I’ve been wanting to see an earthstar ever since I saw photos in a field guide. What a romantic name! And this one was on my property last week during the rain.
Earthstars are in the same taxonomic group as puffballs and some truffle-like fungi. They start out looking like a puffball, then the outer layer splits, revealing the inner sphere that holds the spores.
The powdery spore mass is puffed out of the central hole (seen below) at maturity, usually by the impact of raindrops.
A 5c piece (aka ‘echidna’, beloved of fungi researchers) indicates size. The white thing on the top right is the egg sac of a spider. I don’t know whether the actual spider on it is a hatchling or not, as I didn’t see any others or witness the hatching. The egg sac actually looks like that of a huntsman, but the tiny spider doesn’t look like a huntsman. Perhaps it was eating the babies, or just passing by. The photo below was taken a couple of days after the ones above, and you can see the effects of ageing on the earthstar.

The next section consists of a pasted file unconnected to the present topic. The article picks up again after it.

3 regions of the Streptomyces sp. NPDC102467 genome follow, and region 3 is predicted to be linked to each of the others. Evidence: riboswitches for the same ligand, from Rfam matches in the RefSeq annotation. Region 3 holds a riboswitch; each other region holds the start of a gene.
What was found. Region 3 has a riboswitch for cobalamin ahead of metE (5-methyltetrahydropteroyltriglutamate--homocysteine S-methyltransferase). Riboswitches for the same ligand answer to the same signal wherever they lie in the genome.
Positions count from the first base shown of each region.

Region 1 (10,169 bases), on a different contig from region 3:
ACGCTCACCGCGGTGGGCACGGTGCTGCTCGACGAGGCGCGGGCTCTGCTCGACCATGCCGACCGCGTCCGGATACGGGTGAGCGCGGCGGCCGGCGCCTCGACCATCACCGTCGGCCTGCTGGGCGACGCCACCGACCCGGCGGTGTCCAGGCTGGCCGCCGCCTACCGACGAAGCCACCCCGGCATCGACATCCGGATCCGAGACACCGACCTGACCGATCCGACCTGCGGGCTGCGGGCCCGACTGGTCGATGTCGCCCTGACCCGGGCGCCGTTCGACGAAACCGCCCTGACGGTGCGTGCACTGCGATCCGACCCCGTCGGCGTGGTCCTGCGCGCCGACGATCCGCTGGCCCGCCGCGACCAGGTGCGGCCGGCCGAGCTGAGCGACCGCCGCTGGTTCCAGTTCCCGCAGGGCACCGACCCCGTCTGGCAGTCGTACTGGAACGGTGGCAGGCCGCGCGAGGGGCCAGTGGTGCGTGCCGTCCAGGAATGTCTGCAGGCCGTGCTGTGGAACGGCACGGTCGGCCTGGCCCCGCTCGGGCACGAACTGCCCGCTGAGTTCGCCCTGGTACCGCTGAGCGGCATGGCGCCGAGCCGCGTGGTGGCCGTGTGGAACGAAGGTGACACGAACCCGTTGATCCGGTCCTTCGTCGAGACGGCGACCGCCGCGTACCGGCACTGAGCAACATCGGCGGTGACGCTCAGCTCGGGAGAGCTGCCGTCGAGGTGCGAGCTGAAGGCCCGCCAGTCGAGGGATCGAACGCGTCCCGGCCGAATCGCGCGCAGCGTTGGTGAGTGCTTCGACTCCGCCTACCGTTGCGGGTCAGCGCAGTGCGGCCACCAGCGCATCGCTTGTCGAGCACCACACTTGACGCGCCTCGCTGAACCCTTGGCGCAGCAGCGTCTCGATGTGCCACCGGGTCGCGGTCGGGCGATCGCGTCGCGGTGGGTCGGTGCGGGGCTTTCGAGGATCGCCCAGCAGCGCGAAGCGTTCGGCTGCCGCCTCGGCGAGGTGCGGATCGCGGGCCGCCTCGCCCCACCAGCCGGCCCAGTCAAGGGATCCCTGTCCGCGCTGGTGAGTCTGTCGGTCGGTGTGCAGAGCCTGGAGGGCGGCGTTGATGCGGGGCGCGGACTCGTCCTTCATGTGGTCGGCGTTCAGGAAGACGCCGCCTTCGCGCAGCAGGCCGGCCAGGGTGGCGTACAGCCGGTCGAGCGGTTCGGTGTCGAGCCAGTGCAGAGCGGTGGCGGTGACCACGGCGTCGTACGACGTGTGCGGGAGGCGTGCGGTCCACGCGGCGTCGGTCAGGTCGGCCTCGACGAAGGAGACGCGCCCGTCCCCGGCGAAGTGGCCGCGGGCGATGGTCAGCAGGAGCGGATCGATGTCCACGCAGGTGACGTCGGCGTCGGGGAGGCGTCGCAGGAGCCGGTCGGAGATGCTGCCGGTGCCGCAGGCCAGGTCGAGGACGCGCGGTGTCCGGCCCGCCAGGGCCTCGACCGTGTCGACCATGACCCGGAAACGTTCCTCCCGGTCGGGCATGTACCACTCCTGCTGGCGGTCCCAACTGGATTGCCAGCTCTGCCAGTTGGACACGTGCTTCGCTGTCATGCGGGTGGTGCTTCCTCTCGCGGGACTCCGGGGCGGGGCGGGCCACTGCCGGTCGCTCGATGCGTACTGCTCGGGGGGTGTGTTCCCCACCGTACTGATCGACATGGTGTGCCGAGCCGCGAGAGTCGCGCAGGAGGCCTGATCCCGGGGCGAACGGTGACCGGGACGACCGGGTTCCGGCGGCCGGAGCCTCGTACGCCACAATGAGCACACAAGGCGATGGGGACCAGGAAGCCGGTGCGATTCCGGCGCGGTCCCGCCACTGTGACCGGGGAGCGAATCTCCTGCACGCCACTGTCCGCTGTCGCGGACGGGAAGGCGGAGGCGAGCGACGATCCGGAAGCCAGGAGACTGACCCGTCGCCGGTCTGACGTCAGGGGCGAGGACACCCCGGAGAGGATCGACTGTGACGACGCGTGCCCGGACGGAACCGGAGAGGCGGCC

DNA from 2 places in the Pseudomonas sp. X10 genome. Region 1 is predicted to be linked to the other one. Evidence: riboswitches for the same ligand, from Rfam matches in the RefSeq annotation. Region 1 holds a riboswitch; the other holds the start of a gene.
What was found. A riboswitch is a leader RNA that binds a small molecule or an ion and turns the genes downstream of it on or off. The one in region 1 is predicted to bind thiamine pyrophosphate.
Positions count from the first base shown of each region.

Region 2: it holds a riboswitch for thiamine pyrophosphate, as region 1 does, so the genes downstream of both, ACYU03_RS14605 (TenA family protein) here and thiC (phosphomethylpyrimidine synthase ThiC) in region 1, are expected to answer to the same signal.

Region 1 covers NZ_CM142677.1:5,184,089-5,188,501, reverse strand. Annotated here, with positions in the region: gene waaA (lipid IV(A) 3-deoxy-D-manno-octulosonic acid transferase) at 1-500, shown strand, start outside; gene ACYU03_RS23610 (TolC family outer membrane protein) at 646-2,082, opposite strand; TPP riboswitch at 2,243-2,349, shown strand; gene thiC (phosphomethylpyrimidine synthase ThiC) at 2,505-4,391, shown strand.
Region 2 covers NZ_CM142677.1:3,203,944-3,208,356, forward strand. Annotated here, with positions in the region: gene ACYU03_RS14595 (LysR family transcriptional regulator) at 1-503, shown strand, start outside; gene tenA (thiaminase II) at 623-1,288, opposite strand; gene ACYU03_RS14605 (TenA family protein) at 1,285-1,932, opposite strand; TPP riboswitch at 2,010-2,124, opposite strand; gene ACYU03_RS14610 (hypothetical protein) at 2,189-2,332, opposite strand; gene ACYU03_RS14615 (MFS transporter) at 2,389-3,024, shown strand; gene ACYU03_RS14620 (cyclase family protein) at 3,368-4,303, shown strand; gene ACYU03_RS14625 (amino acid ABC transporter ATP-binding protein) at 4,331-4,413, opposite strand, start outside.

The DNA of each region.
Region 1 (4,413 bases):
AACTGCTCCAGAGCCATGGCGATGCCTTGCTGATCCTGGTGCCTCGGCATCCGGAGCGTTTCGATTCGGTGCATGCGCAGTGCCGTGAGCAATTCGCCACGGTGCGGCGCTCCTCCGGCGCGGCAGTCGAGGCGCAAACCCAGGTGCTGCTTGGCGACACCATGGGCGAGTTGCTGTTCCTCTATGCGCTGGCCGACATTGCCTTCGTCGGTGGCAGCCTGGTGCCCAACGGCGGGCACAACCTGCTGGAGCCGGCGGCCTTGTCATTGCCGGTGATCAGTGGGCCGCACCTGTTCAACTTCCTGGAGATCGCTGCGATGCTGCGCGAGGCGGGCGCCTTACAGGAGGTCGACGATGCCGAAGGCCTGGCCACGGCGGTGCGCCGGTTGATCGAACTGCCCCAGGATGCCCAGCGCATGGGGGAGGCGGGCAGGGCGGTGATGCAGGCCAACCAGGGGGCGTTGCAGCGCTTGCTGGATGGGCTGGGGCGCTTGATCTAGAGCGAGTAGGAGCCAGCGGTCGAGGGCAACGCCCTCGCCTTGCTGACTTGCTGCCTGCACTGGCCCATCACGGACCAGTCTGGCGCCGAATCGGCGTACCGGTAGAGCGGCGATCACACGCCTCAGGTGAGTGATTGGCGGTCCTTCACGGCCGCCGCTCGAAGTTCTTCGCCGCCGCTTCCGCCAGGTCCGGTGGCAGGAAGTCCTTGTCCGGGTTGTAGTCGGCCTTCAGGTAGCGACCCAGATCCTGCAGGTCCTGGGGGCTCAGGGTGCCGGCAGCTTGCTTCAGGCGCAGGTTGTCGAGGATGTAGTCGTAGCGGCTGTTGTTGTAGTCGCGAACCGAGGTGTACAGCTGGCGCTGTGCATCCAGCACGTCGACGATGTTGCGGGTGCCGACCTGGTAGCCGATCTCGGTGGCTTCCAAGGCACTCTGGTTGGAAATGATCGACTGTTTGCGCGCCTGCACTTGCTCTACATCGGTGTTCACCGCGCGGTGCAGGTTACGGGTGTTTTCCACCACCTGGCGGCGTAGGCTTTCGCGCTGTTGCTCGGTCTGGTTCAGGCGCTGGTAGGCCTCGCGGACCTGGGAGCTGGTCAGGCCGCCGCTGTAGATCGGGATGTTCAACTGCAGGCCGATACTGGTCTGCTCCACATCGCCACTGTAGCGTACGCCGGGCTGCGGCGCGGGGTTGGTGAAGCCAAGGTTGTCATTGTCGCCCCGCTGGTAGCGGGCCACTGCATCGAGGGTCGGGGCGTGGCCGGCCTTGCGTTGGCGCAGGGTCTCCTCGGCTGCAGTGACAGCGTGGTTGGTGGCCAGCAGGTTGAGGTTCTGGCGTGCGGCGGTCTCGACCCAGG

An Aseroe rubra, starfish fungus, was nearby, with flies happily gobbling up the slime that contains the spores. This one also starts off looking like a puffball, which ruptures to produce the final shape. The spores are carried by the fly to another Aseroe and pooped out onto it, ‘pollinating’ it. This one wasn’t stinky, at least to me, but it must have been enough for the flies to be attracted.